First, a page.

Going Wild: Hippos Louise, Rosey
Hippos are big and tough. They are said to kill more people each year than lions, leopards, elephants, buffalos and rhinos combined.
But, keepers at the Honolulu Zoo say hippos have a softer side as well and you could see that at morning snack time.
Zoo keepers fed hippos Louise and Rosey a bucket full of apples with ease. It's just a small portion of the 17 pounds of food each of them eat every single day.
"They're huge. The male hippos can reach up to 7,000 pounds. They are very large animals," said Adrienne Watkins.
Hippos are one of the largest animals in the world, and surprisingly, the most dangerous one in Africa. Keepers say it's because their mouth can be a lethal weapon.
"They can open their mouth about two feet, so that gives them extra room to open their mouth very wide. They can chomp a pontoon boat in half if they wanted to. They are extremely dangerous animals. We just see this cute side of them," said Adrienne.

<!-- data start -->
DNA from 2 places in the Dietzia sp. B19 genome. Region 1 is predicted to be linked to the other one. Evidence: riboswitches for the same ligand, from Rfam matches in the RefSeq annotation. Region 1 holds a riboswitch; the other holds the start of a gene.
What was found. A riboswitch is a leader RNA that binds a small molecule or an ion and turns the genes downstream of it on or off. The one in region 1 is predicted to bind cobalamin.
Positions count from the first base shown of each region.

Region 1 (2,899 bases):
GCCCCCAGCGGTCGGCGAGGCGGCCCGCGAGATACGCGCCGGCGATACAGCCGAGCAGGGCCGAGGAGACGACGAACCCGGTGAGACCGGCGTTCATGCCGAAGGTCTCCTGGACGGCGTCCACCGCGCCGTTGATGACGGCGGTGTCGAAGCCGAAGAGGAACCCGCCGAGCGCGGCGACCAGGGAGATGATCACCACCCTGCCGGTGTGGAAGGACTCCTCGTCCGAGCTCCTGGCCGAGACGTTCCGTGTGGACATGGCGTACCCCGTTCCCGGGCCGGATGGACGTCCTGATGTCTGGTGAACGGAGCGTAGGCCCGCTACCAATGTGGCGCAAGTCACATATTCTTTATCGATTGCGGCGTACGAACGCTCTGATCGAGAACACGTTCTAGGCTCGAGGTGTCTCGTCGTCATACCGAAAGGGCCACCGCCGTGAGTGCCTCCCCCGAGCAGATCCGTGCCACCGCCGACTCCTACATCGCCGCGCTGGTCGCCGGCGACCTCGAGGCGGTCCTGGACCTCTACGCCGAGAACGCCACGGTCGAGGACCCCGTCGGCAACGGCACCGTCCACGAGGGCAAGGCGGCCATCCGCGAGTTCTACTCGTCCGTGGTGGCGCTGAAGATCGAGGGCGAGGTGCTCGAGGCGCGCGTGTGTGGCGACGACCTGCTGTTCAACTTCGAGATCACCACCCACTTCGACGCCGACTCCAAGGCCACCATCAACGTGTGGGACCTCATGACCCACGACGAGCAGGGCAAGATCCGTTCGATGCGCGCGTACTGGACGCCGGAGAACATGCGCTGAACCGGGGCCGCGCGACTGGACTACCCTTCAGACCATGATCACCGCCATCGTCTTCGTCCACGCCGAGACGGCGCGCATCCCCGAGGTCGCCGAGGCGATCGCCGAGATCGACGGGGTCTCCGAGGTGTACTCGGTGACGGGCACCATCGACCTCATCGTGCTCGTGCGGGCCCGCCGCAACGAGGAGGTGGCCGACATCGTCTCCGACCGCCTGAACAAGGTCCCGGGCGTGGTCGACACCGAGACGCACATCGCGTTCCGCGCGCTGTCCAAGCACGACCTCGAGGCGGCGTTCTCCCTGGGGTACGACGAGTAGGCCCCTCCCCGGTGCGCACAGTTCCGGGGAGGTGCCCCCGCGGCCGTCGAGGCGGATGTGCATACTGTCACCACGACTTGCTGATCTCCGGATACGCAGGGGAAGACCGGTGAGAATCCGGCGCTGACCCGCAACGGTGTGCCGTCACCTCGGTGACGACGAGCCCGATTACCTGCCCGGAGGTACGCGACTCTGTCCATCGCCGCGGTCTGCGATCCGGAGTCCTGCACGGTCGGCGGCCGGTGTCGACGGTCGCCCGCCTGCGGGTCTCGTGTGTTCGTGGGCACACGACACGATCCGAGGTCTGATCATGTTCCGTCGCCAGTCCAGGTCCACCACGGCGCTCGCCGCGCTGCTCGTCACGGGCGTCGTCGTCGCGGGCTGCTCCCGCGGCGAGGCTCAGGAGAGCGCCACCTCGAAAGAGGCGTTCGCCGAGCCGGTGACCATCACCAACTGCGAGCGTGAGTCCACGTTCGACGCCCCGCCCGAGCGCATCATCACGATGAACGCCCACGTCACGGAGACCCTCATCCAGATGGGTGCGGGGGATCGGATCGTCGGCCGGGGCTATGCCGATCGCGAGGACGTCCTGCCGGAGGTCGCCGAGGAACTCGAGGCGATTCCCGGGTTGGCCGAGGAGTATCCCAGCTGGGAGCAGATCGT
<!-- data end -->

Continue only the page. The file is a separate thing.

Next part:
But it's something about the way they move around in their exhibit that keepers say is interesting.
A common misconception is that hippos are excellent swimmers. Well that's actually not the case. They walk and bounce along the river bottom. If they get into water that's too deep, no worries; they can hold their breath for up to five minutes," said Adrienne.
Adaptations like being able to close their nostrils and feel around with their long whiskers help the hippos find food underwater.
To keep those skills sharp, keepers spread their meals all around their exhibit to get them moving.
"By scattering their diet they have to swim around and kind of search for it. Keeps their eyes sharp, keeps their sense of smell sharp," said Adrienne.
Something interesting about these animals is when it gets hot they sweat a red liquid.
It looks like blood, but it's actually a self-soothing mechanism that serves as a type of sunscreen for their body.
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